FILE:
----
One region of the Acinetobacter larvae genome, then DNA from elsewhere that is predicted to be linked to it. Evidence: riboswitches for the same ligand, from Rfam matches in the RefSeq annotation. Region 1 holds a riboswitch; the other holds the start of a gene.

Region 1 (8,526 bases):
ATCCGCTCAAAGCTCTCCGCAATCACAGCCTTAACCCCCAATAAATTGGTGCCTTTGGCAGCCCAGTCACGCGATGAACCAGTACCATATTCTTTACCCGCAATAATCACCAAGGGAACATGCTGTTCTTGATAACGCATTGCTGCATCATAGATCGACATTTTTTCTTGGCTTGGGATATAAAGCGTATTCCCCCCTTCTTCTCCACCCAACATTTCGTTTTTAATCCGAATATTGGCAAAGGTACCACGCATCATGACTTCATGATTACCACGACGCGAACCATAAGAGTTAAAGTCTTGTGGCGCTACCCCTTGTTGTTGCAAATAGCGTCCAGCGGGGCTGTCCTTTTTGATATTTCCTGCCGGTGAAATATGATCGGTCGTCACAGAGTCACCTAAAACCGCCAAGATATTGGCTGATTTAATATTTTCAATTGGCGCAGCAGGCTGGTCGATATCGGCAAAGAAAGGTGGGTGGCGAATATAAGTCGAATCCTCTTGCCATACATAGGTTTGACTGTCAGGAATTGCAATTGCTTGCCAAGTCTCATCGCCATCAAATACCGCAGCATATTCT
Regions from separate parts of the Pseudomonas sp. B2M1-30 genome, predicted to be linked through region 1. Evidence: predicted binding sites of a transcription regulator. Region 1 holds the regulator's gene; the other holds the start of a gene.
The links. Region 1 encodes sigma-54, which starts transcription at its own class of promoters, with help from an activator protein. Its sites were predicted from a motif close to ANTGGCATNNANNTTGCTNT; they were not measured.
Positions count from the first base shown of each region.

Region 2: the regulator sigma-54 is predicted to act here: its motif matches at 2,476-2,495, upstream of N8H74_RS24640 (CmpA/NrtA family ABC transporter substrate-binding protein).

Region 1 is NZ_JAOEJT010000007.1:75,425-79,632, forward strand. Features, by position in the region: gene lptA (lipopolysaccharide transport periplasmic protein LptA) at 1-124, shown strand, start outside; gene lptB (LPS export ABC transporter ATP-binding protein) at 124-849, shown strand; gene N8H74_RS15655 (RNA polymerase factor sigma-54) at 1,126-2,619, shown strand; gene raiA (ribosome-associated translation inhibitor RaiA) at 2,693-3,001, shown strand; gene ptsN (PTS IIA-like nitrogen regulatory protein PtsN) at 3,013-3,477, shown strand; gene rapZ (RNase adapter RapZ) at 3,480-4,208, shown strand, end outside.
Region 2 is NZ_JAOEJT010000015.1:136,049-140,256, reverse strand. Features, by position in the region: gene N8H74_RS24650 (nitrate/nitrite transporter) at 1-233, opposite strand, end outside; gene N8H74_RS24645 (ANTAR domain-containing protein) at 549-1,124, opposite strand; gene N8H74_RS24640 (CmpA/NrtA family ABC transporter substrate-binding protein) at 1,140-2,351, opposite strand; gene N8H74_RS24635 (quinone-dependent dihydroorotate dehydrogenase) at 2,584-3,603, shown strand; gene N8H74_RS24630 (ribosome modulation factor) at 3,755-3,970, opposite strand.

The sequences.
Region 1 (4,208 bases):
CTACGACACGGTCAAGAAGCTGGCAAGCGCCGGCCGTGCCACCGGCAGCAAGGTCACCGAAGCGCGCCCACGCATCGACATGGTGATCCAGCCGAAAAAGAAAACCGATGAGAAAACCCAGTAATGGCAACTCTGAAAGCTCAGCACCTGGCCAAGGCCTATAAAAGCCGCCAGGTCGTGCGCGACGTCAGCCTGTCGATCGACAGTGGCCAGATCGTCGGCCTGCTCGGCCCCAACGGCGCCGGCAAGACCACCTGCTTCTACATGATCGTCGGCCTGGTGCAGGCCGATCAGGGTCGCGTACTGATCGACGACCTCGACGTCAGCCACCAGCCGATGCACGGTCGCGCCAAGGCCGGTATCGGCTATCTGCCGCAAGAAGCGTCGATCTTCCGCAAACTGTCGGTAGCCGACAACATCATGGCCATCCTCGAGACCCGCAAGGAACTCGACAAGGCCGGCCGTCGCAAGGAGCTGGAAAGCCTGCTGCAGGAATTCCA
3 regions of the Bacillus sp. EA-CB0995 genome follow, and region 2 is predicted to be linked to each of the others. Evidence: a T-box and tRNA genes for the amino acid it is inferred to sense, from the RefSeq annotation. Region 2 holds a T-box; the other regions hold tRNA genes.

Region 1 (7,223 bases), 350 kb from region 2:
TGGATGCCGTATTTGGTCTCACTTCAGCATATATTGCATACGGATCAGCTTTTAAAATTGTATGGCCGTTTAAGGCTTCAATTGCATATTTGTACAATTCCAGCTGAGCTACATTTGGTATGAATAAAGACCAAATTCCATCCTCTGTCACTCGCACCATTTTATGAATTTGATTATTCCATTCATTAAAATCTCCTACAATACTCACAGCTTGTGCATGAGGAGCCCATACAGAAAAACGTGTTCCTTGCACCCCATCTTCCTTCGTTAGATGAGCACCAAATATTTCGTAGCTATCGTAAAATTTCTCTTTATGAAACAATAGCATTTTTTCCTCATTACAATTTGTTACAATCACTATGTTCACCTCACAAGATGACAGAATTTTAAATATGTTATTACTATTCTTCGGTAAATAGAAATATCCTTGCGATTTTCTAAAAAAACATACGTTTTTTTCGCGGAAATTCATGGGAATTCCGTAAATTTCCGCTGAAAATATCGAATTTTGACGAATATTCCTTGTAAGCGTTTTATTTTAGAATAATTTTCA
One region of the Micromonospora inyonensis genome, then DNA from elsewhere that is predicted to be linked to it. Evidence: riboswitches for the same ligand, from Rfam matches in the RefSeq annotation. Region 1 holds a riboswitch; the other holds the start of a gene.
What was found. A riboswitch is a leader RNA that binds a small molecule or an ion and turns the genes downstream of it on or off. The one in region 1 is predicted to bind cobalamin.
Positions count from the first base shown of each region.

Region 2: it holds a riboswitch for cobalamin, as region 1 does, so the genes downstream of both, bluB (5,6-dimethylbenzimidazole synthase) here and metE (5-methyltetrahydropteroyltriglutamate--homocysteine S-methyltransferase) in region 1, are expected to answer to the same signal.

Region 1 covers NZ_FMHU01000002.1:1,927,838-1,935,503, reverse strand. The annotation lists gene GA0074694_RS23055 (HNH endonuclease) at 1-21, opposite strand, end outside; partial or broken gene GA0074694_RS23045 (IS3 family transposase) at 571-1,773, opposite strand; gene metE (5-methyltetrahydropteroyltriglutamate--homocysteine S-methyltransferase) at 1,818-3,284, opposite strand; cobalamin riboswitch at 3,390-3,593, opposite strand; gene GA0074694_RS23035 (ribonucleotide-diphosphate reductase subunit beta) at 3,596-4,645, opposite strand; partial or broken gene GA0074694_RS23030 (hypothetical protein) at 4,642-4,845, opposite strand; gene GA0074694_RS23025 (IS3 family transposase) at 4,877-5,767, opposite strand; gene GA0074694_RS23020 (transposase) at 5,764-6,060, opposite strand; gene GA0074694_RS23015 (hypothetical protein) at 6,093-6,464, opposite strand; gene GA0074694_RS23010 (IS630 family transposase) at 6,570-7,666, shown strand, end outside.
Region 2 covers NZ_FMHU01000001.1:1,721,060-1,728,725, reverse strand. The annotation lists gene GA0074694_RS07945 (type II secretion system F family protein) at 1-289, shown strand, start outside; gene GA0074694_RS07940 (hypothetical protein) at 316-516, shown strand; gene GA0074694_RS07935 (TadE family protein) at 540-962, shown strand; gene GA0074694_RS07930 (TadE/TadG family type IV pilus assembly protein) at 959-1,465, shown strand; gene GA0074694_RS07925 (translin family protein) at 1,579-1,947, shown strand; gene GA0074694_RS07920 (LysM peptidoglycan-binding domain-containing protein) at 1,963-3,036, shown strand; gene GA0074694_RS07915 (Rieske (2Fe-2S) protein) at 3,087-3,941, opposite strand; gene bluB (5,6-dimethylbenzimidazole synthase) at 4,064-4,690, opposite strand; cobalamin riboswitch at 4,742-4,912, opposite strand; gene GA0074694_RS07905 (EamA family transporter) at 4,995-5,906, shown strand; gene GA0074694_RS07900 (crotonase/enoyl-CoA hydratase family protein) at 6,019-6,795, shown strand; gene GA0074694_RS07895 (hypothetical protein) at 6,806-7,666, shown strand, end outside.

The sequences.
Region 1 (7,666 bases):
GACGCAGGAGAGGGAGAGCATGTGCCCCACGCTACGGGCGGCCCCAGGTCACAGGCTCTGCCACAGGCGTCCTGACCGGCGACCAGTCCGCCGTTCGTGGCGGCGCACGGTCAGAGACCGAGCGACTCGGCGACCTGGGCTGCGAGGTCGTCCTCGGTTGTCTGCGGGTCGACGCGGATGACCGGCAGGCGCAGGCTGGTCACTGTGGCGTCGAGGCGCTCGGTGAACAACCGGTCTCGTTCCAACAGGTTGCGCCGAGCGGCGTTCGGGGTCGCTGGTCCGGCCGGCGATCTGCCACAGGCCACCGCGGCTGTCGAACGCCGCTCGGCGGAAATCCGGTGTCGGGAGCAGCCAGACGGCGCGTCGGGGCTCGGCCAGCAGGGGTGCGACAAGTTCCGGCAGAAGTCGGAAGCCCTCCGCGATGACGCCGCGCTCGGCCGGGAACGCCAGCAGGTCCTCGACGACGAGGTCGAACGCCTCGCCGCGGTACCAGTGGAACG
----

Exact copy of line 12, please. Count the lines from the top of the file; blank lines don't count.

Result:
CTACGACACGGTCAAGAAGCTGGCAAGCGCCGGCCGTGCCACCGGCAGCAAGGTCACCGAAGCGCGCCCACGCATCGACATGGTGATCCAGCCGAAAAAGAAAACCGATGAGAAAACCCAGTAATGGCAACTCTGAAAGCTCAGCACCTGGCCAAGGCCTATAAAAGCCGCCAGGTCGTGCGCGACGTCAGCCTGTCGATCGACAGTGGCCAGATCGTCGGCCTGCTCGGCCCCAACGGCGCCGGCAAGACCACCTGCTTCTACATGATCGTCGGCCTGGTGCAGGCCGATCAGGGTCGCGTACTGATCGACGACCTCGACGTCAGCCACCAGCCGATGCACGGTCGCGCCAAGGCCGGTATCGGCTATCTGCCGCAAGAAGCGTCGATCTTCCGCAAACTGTCGGTAGCCGACAACATCATGGCCATCCTCGAGACCCGCAAGGAACTCGACAAGGCCGGCCGTCGCAAGGAGCTGGAAAGCCTGCTGCAGGAATTCCA